If you want one of them, let me know but I make no guarantees for what you'll hear other than the sound of a nearly forty year old receiver.



.
 

Gold Member
Username: Superjazzyjames

Post Number: 1945
Registered: Oct-10
Jazzlistener, you may want to check out thrift shops, Good Will and Salvation Army in your area. There are a lot of deals that are "good" for what you get. Be aware, this gear is old and notguarenteed to work, but you just might find what you want working or needing minor repairs. One guy I spoke to got almost an entire system for $150!
 

Gold Member
Username: Superjazzyjames

Post Number: 1947
Registered: Oct-10
Also Jazzlistener, you may want to join audio karma, www.audiokarma.org . Most of the folks there are into vintage and can give you some pointers.
 

Platinum Member
Username: Glasswolf

Columbia, South Carolina America

Post Number: 14813
Registered: Dec-03
Consider a separate amp and pre-amp combination if you're looking to drive a two-channel setup for music, and plan to use a turntable. I use this type of setup for music myself, using an older Onkyo Integra amplifier, tuner, and pre/pro with KEF reference speakers, a Pro-Ject turntable, and nakamichi tape deck and CD player. Works very well, and has the power to deliver solid low end and warm mid-bass response.

I listen to a lot of Dave Brubeck, Theloneous Monk, Miles Davis, John Coltrane, Muddy Waters, Wynton Marsalis, Duke Ellington, Satchmo and Ella, and the like, too. It all sounds fantastic on vinyl or CD.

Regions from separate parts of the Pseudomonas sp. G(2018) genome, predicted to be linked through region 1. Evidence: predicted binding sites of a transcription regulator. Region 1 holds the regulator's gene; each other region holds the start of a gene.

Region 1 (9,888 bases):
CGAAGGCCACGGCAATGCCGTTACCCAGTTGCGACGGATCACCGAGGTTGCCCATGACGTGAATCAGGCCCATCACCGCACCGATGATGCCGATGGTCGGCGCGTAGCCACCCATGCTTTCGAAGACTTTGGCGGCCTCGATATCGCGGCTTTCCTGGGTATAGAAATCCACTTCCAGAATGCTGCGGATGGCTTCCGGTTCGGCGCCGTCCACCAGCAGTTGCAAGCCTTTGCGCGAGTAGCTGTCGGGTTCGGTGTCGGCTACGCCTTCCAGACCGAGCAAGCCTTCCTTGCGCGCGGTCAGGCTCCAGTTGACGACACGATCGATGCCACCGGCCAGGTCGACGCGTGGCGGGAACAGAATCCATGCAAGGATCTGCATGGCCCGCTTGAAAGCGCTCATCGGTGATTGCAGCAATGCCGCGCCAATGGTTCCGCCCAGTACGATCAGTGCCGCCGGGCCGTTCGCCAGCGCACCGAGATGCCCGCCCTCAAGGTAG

Gold Member
Username: Superjazzyjames

Post Number: 1948
Registered: Oct-10
"I listen to a lot of Dave Brubeck, Theloneous Monk, Miles Davis, John Coltrane, Muddy Waters, Wynton Marsalis, Duke Ellington, Satchmo and Ella, and the like, too. It all sounds fantastic on vinyl or CD."

I'm not real familiar with Muddy Waters (I know, shame one), but the rest are great!
 

Platinum Member
Username: Jan_b_vigne

Dallas, TX

Post Number: 17381
Registered: May-04
.

Muddy was still driving a tractor on the Stovall plantation and playing in the Mississippi juke joints and fish fry's back when Robert Johnson died. His "discovery" was a part of the Lomax expedition into the Delta to record regional roots music - what was called "race music" in the 1940's. His recordings for Lomax have just recently been introduced on CD and provide a rich vocabulary of what were at the time and still are today standard licks and chord progressions for acoustic blues players. The essential I-IV-V (with a turnaround) 12 bar blues format which is at the heart of 95% of pop music from the last 70 years comes from and closely hews to this idiom.